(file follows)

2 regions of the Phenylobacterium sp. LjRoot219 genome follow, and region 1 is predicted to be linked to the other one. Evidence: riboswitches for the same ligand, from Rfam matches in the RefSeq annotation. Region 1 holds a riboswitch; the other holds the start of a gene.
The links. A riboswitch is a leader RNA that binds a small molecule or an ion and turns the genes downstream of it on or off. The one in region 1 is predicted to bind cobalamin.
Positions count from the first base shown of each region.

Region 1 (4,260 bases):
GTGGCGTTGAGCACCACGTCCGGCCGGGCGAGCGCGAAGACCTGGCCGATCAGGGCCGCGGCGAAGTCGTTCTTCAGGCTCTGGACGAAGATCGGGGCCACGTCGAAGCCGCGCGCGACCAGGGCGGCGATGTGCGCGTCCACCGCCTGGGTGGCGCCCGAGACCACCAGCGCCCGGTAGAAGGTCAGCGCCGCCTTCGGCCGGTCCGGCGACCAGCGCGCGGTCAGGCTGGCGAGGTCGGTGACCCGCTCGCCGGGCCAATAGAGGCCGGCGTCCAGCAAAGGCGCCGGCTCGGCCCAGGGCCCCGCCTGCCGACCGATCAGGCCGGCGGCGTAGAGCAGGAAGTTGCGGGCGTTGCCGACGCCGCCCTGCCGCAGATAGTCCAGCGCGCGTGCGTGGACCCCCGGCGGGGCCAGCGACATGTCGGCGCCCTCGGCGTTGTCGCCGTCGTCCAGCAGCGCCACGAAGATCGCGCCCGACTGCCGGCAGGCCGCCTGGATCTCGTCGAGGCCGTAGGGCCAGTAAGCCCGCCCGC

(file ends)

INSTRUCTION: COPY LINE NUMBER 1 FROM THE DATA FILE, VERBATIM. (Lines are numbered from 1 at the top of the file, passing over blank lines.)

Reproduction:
2 regions of the Phenylobacterium sp. LjRoot219 genome follow, and region 1 is predicted to be linked to the other one. Evidence: riboswitches for the same ligand, from Rfam matches in the RefSeq annotation. Region 1 holds a riboswitch; the other holds the start of a gene.